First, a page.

TALLAHASSEE, Fla. -

Among dozens of bills Gov. Rick Scott passed this week was a bill on changes at Citizens Property Insurance Corp., which is drawing scrutiny for a deal it reached with a politically-connected property insurance company.

The bill signed Wednesday (SB 1770) includes a series of steps aimed at reducing the number of homeowners getting coverage from Citizens, such as setting up what is described as a "clearinghouse" where private insurers could intercept policies that otherwise would wind up with Citizens.

The bill would also require Scott and the Cabinet to appoint an inspector general for the beleaguered, state-backed insurer.

?This legislation will bring much needed reforms to better protect the taxpayers who support Citizens Property Insurance,'' Scott said in a prepared statement.

Meanwhile, Citizens tried to manage the fallout of a controversial deal approved last week that could funnel up to $52 million to St. Petersburg-based Heritage Property and Casualty Insurance, which would take out as many as 60,000 from Citizens. "Depopulation" has become the buzzword when it comes to how to fix Citizens, but this form of depopulation has raised concerns, including from House Speaker Will Weatherford.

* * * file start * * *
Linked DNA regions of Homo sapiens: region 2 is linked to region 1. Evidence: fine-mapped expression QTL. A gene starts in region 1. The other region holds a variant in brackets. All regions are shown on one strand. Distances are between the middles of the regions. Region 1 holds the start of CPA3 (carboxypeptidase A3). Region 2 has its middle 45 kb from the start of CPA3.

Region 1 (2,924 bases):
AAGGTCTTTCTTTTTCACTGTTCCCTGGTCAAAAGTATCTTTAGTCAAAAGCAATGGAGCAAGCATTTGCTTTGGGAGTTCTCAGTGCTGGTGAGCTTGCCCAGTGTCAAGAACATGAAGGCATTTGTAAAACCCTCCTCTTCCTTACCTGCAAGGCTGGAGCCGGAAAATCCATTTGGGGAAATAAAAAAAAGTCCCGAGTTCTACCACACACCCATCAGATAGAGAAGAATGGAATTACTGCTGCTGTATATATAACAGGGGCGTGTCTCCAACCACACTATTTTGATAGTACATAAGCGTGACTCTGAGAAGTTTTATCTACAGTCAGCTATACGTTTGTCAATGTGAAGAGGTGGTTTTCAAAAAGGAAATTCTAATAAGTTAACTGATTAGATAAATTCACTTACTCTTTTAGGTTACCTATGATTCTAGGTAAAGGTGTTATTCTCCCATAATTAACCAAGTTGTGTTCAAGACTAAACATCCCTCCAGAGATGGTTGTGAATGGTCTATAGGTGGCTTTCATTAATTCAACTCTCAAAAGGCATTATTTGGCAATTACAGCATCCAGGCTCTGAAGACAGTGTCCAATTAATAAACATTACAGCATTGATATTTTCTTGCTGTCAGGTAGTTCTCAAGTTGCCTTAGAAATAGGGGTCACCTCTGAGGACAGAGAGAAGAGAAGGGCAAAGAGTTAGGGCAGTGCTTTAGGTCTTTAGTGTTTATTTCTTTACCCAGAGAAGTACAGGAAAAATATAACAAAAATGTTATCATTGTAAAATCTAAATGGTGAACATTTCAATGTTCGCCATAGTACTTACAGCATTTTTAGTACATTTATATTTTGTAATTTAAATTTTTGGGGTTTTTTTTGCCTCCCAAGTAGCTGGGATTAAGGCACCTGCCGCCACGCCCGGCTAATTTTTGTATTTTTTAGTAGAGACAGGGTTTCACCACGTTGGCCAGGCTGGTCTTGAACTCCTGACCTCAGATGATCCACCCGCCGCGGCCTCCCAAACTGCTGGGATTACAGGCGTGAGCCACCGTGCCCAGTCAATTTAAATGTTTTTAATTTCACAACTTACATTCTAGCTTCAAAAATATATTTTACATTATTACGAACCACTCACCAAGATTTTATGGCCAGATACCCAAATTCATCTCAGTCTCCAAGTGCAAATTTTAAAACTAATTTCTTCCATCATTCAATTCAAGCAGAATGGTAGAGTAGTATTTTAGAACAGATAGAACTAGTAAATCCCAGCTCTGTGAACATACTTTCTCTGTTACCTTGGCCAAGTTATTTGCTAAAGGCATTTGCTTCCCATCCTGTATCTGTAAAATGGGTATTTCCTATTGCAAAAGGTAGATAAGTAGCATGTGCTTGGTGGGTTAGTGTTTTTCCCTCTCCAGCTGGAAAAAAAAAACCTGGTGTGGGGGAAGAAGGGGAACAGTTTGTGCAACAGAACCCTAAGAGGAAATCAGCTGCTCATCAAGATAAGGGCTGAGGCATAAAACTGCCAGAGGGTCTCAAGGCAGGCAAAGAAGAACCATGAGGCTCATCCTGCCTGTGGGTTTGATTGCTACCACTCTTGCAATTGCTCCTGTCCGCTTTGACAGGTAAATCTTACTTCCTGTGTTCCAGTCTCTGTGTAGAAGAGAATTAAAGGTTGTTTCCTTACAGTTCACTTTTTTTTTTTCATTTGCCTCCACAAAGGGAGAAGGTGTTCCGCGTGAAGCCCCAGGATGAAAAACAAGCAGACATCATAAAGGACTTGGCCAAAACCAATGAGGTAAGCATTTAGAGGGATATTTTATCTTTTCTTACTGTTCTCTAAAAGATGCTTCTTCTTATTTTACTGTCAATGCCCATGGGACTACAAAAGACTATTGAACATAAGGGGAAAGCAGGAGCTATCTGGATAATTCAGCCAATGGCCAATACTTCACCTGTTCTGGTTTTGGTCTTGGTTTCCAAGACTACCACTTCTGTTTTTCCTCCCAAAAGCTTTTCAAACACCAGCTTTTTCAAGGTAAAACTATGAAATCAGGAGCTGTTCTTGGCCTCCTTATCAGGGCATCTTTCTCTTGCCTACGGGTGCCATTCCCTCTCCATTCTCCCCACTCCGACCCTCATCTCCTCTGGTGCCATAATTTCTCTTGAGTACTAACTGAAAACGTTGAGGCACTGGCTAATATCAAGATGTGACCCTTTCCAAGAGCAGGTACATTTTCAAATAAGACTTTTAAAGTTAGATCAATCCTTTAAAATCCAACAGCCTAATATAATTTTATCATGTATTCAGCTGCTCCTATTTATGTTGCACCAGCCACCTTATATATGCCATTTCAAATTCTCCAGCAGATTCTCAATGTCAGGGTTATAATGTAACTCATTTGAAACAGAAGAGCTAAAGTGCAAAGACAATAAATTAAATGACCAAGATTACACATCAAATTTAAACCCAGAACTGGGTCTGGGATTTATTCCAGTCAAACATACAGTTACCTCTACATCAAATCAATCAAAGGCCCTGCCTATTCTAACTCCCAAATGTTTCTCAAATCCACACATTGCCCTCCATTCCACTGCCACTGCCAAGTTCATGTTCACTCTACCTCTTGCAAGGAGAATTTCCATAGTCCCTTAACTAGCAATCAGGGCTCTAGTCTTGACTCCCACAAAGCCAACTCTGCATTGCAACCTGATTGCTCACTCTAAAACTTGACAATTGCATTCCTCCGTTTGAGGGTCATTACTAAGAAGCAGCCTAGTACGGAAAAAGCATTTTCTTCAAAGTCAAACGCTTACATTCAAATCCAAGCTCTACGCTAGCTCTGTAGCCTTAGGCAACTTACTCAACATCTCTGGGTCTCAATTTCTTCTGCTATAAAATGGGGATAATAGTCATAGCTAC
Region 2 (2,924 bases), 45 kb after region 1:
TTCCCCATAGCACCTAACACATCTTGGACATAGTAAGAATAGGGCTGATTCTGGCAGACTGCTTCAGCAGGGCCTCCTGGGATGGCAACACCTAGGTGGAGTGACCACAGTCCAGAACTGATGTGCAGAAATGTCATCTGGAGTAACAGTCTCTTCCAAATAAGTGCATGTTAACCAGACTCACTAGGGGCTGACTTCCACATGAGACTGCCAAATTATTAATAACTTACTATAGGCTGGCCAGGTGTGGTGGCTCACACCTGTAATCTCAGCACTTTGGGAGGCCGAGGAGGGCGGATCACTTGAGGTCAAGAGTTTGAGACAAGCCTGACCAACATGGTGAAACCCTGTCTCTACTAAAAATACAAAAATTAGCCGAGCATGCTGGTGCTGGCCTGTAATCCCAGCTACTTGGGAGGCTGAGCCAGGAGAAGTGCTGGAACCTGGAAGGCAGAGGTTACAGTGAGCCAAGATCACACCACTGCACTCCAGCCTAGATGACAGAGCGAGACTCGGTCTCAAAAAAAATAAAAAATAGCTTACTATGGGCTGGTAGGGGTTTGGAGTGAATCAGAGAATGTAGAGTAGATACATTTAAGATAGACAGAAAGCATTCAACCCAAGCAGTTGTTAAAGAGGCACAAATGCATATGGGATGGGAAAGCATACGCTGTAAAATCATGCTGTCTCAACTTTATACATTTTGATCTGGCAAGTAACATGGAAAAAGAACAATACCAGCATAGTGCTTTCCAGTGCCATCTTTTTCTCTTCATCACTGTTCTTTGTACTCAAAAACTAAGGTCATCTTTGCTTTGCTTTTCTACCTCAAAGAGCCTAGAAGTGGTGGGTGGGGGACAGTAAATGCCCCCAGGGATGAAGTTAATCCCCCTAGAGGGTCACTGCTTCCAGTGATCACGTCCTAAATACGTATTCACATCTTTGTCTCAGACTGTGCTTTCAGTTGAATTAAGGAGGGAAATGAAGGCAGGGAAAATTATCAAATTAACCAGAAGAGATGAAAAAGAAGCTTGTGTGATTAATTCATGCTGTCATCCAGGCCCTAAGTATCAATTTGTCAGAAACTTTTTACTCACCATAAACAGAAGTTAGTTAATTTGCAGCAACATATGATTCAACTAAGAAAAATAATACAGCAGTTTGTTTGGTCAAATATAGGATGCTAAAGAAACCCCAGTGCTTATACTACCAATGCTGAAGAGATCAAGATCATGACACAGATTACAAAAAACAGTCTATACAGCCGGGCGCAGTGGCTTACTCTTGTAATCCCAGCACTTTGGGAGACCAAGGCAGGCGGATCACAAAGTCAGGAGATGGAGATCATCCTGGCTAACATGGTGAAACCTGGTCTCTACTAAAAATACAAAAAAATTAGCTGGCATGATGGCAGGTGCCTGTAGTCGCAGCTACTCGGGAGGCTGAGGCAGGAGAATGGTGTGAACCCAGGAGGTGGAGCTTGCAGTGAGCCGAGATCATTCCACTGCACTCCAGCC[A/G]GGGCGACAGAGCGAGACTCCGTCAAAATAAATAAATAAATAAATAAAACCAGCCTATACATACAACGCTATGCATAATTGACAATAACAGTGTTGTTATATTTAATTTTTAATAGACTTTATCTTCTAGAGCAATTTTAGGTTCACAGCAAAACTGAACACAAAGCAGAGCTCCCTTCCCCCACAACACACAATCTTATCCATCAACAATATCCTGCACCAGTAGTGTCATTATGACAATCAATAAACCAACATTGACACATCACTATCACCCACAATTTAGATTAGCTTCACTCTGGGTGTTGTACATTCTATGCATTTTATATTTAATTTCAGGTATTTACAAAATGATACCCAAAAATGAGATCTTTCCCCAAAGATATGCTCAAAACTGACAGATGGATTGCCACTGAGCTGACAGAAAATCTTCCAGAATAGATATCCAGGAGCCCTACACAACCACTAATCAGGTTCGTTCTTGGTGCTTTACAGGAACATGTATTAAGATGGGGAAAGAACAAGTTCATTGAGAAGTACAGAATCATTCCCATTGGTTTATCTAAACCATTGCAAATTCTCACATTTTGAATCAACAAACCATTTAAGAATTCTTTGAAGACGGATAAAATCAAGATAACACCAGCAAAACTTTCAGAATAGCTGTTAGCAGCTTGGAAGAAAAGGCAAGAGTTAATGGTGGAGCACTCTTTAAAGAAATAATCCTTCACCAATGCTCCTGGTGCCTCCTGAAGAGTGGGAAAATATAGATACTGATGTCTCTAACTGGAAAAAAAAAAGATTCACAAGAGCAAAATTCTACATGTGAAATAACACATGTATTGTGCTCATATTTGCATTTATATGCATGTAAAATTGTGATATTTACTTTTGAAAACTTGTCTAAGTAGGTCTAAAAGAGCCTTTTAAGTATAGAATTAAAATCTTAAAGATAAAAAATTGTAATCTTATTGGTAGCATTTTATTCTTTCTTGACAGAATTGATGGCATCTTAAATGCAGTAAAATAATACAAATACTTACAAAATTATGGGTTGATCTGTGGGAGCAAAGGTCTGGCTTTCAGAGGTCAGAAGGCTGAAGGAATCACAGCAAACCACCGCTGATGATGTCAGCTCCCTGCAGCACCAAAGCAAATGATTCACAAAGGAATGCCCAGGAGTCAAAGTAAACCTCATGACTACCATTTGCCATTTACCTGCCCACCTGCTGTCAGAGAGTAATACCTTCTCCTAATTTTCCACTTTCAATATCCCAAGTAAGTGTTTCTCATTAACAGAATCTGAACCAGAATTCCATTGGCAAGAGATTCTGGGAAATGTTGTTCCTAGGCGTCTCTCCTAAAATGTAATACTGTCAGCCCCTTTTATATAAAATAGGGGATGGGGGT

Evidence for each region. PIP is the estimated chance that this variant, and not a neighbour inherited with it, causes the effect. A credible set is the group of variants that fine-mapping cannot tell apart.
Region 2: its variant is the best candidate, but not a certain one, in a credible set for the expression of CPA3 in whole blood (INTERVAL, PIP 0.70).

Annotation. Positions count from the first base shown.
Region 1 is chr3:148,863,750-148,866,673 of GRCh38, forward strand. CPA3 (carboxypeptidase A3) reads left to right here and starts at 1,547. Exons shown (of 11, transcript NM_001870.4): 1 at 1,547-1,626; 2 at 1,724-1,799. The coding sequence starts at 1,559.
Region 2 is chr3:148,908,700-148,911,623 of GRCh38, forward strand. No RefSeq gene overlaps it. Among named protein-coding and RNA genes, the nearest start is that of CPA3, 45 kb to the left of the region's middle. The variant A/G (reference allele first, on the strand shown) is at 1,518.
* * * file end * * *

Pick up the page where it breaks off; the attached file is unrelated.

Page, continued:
Even Scott said Citizens should give at least seven days notice of such issues.

Citizens President and Chief Executive Officer Barry Gilway agreed with Scott that the state-backed insurer needs to do a better job of communicating about major initiatives, though he said staff members in the past have struggled with how early to present information about potential deals.

At the same time, officials said this week that they have confidence in the fiscal strength of Citizens and the state-backed Florida Hurricane Catastrophe Fund, essentially a pool that provides insurance for insurance companies.

"I don't think anybody is claiming perfection at this point, but for the first time in a few years anyway the bonding capacity appears to be adequate to cover the claims in the fund," said Dennis MacKee, spokesman for the State Board of Administration, which oversees the catastrophe fund.